Around one in five adults admits to being a chronic procrastinator. People who have a tendency to put things off are tricky to keep on track, but careful management can bring them in line, writes Theodore Kinno for Strategy+Business.
Team members who drag their heels and consistently fail to meet deadlines can be both frustrating and potentially damaging to your business. Having 20% of your employees avoiding what you pay them to do is a nightmare in terms of schedule planning and teamwork. But writing them off as wholly ineffective isn’t necessarily the right, or best, strategy.
Kinno knows from personal experience what it’s like on that side of the table. And he’s in good company – with names like Charles Darwin, Edgar Allan Poe, Frank Lloyd Wright and Leonardo da Vinci also on the dawdlers’ team. You might even recognise yourself as a procrastinator.
There are, of course, degrees of procrastination, from those who sail close to the wind with project timings, to extreme examples where no quantifiable work is achieved at all.
As a leader, it pays to understand how to manage the individual, rather than taking a blanket confrontational or heavy-handed approach.
SEVEN WAYS TO MANAGE PROCRASTINATORS
Here are Kinno’s top seven tips for handling procrastinators:
1) Identify the procrastinators. When a team is always late delivering projects, take a look at the individuals involved to single out who is holding everyone back.
2) Give tight deadlines. Presented with an extended or hazy period to complete a task, procrastinators will procrastinate. Keep their timescales short and strict and they will get moving. For longer term projects, break them down into smaller portions, each with its own short deadline.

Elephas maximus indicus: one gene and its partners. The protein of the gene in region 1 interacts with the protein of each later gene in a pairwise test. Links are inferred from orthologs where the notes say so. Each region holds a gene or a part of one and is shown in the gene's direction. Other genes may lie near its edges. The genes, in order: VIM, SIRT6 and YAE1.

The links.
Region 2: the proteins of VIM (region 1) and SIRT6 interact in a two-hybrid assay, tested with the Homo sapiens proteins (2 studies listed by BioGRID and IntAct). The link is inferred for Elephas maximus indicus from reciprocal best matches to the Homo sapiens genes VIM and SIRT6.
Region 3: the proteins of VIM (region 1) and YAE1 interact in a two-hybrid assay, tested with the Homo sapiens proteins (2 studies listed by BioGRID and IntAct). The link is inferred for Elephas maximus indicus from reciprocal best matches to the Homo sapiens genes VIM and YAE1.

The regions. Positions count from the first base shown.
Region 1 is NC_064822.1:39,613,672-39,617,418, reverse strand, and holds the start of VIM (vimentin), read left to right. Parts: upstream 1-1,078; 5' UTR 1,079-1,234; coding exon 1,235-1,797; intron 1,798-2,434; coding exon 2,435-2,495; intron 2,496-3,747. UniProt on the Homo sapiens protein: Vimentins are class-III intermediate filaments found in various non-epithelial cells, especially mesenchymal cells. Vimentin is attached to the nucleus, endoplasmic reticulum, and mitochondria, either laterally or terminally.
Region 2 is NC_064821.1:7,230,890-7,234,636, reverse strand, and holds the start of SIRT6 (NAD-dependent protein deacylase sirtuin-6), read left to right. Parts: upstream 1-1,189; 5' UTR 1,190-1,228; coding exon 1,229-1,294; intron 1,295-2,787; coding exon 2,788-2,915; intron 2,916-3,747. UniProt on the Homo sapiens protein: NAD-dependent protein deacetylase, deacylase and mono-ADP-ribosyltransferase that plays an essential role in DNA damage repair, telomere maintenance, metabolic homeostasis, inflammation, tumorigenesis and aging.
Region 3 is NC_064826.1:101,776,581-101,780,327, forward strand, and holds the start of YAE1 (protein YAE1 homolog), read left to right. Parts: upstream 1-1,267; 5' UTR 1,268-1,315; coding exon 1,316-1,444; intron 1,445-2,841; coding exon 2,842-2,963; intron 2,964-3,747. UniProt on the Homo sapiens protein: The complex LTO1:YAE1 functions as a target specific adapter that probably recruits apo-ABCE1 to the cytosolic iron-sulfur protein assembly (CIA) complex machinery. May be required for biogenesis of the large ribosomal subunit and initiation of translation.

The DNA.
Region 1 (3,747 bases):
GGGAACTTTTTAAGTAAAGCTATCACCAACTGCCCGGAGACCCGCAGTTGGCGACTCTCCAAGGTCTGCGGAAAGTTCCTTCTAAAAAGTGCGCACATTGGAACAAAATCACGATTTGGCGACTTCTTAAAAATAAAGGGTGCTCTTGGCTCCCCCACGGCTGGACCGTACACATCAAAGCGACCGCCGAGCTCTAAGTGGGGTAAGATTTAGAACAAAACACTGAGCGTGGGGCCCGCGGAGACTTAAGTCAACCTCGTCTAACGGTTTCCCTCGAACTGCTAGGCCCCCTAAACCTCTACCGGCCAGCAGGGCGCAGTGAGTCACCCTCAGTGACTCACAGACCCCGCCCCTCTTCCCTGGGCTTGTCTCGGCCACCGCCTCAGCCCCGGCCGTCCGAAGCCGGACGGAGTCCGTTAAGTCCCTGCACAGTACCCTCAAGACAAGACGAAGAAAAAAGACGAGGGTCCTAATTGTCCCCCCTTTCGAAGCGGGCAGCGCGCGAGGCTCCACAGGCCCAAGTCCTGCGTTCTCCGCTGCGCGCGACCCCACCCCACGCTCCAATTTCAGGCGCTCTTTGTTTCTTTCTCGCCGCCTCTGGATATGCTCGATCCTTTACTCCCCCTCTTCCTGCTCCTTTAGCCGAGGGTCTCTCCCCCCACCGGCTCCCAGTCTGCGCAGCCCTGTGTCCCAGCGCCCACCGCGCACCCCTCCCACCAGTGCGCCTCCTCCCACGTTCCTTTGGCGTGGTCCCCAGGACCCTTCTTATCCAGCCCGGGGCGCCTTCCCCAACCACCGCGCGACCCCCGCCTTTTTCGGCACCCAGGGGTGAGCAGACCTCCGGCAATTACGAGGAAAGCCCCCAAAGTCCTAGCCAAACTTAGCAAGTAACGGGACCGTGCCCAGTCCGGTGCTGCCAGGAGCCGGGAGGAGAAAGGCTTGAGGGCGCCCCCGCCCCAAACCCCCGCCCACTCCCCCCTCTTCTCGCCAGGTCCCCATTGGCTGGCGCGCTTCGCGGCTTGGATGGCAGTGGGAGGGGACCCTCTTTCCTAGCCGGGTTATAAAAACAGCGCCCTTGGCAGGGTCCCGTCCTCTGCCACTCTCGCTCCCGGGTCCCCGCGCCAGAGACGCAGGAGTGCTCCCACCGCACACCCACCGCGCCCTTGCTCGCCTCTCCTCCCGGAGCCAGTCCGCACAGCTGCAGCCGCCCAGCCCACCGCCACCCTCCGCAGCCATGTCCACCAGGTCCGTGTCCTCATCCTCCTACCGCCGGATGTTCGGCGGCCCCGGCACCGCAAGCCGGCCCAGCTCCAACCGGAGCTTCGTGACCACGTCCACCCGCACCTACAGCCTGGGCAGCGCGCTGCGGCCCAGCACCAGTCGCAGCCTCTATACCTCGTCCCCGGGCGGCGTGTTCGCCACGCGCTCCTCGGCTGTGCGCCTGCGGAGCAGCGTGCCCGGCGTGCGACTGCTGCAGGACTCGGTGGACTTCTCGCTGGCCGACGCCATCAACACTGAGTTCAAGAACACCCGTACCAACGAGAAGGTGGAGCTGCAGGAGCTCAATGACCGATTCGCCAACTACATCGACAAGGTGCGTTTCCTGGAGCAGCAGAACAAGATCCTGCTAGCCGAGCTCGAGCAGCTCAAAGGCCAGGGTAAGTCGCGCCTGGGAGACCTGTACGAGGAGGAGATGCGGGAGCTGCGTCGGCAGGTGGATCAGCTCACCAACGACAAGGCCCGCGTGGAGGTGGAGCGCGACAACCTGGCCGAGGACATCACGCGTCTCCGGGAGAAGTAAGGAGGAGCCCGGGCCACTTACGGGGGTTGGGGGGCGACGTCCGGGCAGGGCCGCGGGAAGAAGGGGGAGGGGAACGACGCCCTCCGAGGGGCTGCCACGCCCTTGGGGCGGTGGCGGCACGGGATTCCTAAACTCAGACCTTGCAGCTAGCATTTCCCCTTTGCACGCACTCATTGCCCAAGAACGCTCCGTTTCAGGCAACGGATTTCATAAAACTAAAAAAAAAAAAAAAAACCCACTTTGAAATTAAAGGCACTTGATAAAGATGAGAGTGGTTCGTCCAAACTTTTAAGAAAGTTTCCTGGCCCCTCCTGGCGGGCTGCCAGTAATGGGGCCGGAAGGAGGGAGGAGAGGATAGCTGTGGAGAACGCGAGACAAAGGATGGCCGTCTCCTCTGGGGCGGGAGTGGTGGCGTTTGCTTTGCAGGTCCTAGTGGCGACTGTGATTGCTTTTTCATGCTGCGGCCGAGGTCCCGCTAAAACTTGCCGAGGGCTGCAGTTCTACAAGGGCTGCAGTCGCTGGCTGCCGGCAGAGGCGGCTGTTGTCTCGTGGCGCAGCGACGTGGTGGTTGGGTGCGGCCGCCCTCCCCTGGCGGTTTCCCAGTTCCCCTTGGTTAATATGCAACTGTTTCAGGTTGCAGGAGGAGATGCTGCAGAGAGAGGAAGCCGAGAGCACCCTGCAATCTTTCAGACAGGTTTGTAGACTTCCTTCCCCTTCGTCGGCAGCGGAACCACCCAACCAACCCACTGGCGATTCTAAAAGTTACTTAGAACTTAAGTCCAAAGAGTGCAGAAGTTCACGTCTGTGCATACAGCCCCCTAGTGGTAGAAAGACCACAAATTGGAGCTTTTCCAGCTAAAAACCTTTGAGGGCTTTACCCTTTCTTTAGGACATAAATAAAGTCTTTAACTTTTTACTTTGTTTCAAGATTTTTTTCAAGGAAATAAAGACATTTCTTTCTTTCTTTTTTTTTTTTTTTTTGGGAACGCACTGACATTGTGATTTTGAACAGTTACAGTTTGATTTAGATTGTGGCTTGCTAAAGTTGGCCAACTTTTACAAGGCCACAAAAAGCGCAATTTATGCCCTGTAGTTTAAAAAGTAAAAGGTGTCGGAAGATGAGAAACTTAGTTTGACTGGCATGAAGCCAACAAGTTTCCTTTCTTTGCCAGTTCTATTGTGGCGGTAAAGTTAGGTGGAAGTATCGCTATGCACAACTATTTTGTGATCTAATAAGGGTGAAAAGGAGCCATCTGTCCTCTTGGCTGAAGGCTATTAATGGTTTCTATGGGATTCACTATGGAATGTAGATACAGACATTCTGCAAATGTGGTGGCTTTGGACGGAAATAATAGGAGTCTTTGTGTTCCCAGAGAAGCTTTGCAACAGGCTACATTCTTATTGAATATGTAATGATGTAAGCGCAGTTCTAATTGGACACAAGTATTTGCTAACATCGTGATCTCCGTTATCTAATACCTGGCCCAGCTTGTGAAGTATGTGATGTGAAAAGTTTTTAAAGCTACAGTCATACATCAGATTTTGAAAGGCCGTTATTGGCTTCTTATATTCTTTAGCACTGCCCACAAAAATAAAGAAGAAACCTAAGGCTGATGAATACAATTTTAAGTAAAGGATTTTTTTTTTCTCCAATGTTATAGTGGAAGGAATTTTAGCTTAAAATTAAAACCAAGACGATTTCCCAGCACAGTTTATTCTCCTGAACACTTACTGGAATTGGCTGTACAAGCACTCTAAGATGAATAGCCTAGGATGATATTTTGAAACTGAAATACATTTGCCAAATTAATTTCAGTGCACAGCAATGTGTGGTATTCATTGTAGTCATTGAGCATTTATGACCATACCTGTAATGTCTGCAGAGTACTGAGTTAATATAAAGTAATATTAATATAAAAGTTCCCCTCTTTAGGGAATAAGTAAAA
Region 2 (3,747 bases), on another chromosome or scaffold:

3) Stagger the workload. Faced with a lengthy and challenging to-do list, the procrastinator will find all manner of distractions to avoid even starting. Give assignments one after another as they are completed.
4) Get rid of temptations. Wherever there is an alternative attraction, the procrastinator will find it. “Isolate procrastinators from distraction – shut off the office television, cancel the 2pm ice-cream break – and we’ll get our work done,” says Kinno.
5) Give clear responsibilities. If each member of the team is made publicly accountable for completing certain tasks then there will be no hiding place for the procrastinator.
6) Harness individual talents. Everyone has their strengths, including procrastinators. Try to make use of them. If that’s not possible, then make it clear you have faith in their ability to complete the job.
7) Request assistance. Procrastinators like to help their fellow man as much as the next person. Appeal to their better nature by asking for their support to get a job done. “Sometimes that’s all we’ll need to muster enough motivation to overcome our natural inertia,” says Kinno.
When handling the procrastinators in your organisation, it’s useful to recognise that the urge to dilly-dally is a trait that can’t be reversed by either bullying and punitive reactions, or by offering sweeteners. Comprehend their ways and you’ll find you can manoeuvre procrastinators into being more productive employees.